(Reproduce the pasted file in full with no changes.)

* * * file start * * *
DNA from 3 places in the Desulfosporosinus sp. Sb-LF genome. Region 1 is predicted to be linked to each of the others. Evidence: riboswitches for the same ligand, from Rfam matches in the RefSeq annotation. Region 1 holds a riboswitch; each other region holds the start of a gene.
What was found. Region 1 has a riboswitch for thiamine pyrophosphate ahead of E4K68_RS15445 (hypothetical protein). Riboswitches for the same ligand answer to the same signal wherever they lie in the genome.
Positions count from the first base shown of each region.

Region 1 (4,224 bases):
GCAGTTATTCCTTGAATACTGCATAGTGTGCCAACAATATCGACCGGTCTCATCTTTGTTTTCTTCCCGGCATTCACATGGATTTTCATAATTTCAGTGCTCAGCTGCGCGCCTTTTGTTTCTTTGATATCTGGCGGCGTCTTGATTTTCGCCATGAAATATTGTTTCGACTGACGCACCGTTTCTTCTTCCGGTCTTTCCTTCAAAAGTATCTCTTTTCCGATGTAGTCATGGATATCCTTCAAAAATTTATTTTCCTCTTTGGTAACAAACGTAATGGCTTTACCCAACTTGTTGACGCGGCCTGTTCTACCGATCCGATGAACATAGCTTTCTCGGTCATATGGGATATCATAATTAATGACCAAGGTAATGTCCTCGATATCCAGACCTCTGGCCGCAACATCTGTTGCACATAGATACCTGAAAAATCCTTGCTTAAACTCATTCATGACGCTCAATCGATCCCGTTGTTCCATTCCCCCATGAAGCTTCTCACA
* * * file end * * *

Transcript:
DNA from 3 places in the Desulfosporosinus sp. Sb-LF genome. Region 1 is predicted to be linked to each of the others. Evidence: riboswitches for the same ligand, from Rfam matches in the RefSeq annotation. Region 1 holds a riboswitch; each other region holds the start of a gene.
What was found. Region 1 has a riboswitch for thiamine pyrophosphate ahead of E4K68_RS15445 (hypothetical protein). Riboswitches for the same ligand answer to the same signal wherever they lie in the genome.
Positions count from the first base shown of each region.

Region 1 (4,224 bases):
GCAGTTATTCCTTGAATACTGCATAGTGTGCCAACAATATCGACCGGTCTCATCTTTGTTTTCTTCCCGGCATTCACATGGATTTTCATAATTTCAGTGCTCAGCTGCGCGCCTTTTGTTTCTTTGATATCTGGCGGCGTCTTGATTTTCGCCATGAAATATTGTTTCGACTGACGCACCGTTTCTTCTTCCGGTCTTTCCTTCAAAAGTATCTCTTTTCCGATGTAGTCATGGATATCCTTCAAAAATTTATTTTCCTCTTTGGTAACAAACGTAATGGCTTTACCCAACTTGTTGACGCGGCCTGTTCTACCGATCCGATGAACATAGCTTTCTCGGTCATATGGGATATCATAATTAATGACCAAGGTAATGTCCTCGATATCCAGACCTCTGGCCGCAACATCTGTTGCACATAGATACCTGAAAAATCCTTGCTTAAACTCATTCATGACGCTCAATCGATCCCGTTGTTCCATTCCCCCATGAAGCTTCTCACA